Multi-scale modeling of Radiation Therapy – Bridging the gap from Physics to Biology

Jan Schuemann, Ph.D. (he/him/his)

Associate Professor
Associate Director of Physics Research
Head of the Multi-scale Monte-Carlo Modeling Lab

FRI, 11/18/2022 - 3:00PM TO 4:00PM

Modeling approaches offer a strong tool to understand mechanisms of complex processes, allowing us to probe correlations that are not accessible with experimental techniques. My lab uses the Monte Carlo method to investigate the effects of radiation on tissue at multiple scales. We try to understand how initial physics processes at the DNA scale can result in cell damage and repair. We then try to apply our models to investigate outcome of different therapies with the goal to find the best treatments design for, for example, external beam therapy, FLASH therapy or radiopharmaceutical therapy.

Here are a few facts about me:
– 2000 masters in high energy Physics at HERA, Hamburg, Germany
– 2000-2005 PhD at National Taiwan University studying CP-Violations at Belle, KEK, Japan (PhD)
– 2005 postdoc in Taiwan
– 2006 postdoc with JSPS / Alexander v. Humboldt scholarship at Belle
– 2008 Project researcher at the Institute for the Physics and Mathematics of the Universe (IPMU) at Tokyo University, studying neutrions
– 2010 postdoc at MGH
– 2013 instructor
– 2015 Assist. Prof
– 2019 Assoc. Prof
– Current VP of the Radiation Research Society

Research focussed on
– multi-disciplinary research
– multi-scale MC simulations
– understanding cell scale effects
– FLASH-RT – combining in vivo, in vitro, in silico

Webinar ID 986 1256 7590

Safe Enough? The History of Probabilistic Risk Assessment and Nuclear Safety.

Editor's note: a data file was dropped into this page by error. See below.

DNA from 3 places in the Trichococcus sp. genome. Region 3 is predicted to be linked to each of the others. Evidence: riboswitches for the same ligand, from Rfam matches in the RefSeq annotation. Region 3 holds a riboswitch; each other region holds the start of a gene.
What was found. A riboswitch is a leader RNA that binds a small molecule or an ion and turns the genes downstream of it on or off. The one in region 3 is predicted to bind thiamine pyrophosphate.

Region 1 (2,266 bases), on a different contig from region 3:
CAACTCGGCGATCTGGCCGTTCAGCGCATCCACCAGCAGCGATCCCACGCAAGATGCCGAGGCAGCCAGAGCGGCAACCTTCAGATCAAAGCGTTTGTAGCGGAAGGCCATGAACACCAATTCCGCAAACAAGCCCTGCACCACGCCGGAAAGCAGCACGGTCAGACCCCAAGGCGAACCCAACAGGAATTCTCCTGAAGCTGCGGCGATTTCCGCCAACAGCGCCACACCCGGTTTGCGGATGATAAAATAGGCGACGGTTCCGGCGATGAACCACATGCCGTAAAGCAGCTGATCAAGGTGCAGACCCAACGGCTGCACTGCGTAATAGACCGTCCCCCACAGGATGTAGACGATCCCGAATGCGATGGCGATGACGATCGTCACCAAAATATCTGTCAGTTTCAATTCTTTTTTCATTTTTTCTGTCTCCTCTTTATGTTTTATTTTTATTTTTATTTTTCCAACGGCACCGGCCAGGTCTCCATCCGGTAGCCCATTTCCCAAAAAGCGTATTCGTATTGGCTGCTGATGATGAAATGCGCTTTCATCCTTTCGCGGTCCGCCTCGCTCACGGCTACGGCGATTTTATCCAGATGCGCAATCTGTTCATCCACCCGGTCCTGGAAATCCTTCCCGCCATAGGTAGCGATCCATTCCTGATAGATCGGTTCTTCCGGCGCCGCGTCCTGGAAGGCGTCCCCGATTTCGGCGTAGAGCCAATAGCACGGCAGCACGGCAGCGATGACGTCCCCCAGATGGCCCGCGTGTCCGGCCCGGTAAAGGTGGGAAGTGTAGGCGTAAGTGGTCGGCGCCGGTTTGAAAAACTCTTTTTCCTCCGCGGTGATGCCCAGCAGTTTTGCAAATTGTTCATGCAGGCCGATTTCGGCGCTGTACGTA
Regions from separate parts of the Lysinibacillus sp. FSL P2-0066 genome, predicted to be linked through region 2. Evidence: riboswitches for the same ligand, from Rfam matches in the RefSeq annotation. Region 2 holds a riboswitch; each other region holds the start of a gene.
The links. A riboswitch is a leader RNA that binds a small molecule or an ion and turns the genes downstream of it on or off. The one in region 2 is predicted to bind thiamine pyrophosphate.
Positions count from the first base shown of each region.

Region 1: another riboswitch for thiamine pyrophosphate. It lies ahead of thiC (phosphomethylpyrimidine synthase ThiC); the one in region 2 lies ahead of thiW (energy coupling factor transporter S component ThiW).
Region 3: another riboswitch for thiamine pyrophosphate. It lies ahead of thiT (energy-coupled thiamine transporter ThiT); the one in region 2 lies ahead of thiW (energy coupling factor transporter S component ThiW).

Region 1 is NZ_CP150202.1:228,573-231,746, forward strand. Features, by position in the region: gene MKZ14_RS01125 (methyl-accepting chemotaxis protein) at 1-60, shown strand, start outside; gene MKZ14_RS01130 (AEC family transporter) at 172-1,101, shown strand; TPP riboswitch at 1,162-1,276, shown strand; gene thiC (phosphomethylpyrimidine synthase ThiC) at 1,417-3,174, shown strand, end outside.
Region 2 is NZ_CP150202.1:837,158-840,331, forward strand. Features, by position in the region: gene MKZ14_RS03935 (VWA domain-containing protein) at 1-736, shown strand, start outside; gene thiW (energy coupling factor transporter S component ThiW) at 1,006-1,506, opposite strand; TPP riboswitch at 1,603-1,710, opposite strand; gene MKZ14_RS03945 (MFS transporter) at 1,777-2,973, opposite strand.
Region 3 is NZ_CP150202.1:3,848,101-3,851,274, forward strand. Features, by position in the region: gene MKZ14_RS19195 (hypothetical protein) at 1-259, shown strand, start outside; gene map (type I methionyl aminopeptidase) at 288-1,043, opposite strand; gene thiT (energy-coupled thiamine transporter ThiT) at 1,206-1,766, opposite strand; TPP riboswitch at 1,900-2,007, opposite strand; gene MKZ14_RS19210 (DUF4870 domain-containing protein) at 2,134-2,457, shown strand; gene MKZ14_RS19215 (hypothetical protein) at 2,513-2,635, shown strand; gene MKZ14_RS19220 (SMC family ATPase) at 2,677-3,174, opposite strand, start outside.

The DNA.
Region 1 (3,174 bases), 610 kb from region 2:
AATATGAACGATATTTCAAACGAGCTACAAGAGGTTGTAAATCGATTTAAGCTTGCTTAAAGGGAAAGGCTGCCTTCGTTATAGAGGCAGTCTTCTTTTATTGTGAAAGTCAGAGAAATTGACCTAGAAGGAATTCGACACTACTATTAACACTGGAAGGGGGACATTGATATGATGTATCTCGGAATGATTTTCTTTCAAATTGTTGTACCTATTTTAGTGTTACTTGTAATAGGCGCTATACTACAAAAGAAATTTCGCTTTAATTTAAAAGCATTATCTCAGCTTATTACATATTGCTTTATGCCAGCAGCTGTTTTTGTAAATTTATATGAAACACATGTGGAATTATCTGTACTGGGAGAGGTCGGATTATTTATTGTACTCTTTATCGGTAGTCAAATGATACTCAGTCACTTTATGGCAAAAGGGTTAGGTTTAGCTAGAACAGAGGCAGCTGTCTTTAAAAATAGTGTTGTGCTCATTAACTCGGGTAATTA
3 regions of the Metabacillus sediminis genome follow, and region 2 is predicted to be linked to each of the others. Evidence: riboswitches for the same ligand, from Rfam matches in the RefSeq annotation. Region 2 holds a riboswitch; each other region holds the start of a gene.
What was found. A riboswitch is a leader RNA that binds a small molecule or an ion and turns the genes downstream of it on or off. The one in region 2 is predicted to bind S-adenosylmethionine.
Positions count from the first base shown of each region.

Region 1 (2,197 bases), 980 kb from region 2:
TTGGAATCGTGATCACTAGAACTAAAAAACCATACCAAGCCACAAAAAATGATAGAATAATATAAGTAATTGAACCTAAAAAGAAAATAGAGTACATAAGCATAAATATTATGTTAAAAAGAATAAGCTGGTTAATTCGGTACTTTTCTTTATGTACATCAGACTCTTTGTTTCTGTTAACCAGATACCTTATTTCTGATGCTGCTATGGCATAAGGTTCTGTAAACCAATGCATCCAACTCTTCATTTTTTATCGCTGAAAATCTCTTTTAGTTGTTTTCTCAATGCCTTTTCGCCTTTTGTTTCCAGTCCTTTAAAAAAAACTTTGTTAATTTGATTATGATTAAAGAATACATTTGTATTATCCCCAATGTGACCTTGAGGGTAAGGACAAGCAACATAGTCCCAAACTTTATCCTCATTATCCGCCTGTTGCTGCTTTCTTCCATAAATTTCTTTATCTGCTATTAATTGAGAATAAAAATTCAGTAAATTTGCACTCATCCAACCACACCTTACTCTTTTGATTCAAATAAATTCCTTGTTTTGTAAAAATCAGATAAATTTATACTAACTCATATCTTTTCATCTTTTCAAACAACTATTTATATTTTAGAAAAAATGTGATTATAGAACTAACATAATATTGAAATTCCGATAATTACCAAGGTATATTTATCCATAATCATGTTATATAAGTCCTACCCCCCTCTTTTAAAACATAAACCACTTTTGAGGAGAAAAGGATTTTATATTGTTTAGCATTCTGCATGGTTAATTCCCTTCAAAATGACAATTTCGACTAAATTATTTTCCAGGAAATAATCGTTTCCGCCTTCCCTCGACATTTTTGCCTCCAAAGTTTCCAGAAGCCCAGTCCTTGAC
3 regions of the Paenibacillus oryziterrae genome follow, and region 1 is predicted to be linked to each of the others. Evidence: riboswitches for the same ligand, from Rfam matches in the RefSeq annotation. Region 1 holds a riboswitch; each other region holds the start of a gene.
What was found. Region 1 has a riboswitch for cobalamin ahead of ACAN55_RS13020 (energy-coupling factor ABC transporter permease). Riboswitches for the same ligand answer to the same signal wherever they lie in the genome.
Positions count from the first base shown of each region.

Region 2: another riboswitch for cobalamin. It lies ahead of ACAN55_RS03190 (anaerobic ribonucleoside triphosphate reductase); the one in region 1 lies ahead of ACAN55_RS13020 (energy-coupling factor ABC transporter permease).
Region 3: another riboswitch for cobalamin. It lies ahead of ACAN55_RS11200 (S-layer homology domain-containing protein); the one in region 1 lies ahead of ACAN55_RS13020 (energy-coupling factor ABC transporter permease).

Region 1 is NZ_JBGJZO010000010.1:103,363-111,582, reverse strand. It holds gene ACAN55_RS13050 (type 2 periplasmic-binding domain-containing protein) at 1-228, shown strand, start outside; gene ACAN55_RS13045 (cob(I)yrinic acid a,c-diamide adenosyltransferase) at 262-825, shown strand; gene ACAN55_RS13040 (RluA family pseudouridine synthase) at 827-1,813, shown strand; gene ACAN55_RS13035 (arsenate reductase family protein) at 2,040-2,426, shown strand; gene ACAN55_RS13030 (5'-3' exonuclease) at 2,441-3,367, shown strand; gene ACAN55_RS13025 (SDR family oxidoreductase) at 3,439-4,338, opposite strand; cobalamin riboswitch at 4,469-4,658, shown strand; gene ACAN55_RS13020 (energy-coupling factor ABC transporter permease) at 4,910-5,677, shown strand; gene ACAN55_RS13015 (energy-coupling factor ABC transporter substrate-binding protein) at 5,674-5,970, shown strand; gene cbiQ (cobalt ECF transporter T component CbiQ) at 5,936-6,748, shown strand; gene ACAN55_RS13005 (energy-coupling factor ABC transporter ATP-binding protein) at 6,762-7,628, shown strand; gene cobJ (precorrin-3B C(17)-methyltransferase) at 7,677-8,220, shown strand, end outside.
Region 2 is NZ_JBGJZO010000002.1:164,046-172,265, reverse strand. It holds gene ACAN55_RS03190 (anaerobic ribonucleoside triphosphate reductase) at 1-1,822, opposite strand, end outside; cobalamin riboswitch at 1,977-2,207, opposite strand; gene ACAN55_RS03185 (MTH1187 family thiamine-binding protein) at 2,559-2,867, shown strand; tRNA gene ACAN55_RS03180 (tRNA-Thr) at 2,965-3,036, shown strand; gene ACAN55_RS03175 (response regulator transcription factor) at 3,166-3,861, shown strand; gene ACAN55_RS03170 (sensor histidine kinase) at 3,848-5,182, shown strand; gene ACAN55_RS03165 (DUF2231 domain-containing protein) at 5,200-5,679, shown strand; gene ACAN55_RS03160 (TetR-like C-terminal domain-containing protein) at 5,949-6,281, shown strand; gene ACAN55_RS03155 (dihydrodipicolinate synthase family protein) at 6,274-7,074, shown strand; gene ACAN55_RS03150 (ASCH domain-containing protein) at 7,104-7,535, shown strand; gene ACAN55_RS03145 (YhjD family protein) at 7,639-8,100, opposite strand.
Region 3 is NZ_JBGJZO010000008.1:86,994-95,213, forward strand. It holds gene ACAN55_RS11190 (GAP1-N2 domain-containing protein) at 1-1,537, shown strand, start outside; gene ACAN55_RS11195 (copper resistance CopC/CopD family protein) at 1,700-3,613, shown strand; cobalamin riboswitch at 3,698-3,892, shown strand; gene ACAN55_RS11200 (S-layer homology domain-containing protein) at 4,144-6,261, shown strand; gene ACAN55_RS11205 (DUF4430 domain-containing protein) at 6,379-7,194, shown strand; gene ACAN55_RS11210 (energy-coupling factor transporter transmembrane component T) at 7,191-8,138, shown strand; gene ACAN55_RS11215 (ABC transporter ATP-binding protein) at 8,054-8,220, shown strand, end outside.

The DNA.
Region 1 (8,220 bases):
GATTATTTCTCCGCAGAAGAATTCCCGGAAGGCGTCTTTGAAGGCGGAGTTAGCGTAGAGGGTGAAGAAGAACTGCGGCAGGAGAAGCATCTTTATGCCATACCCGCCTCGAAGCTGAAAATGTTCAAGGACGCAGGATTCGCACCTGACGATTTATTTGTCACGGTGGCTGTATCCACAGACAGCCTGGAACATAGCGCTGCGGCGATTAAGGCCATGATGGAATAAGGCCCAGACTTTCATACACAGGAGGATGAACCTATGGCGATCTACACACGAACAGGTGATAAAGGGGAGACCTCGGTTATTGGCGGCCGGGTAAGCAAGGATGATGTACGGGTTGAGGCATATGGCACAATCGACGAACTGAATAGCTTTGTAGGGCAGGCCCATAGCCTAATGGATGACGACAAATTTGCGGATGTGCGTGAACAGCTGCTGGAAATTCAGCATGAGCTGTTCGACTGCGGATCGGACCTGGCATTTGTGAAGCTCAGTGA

Official NRC Photo Wellock 2020
Thomas Wellock


FRI, 11/04/2022 - 3:00PM TO 4:00PM
3105 Etcheverry Hall

Abstract: Since the dawn of the Atomic Age, nuclear experts have confronted a deceptively simple question: When is a reactor “safe enough” to adequately protect the public? And, for 70 years, they have pursued a deceptively simple answer that quantified the probability of a major reactor accident. In his presentation, Tom Wellock will discuss the U.S. Atomic Energy Commission’s decision to develop the controversial Reactor Safety Study, the world’s first Probabilistic Risk Assessment (PRA), and its influence on safety regulation.

Biography: Thomas Wellock is the historian at the U.S. Nuclear Regulatory Commission. He is the author of Safe Enough? A History of Nuclear Power and Accident Risk (University of California Press, 2021) and two other books on the history of nuclear power and environmentalism. He was also a professor of U.S. history, earned his Ph.D. in history from the University of California, Berkeley, and, prior to his midlife crisis, worked as a reactor test engineer at the Electric Boat Shipyard in Groton, CT and a systems engineer at the Davis-Besse nuclear power station near Toledo, OH.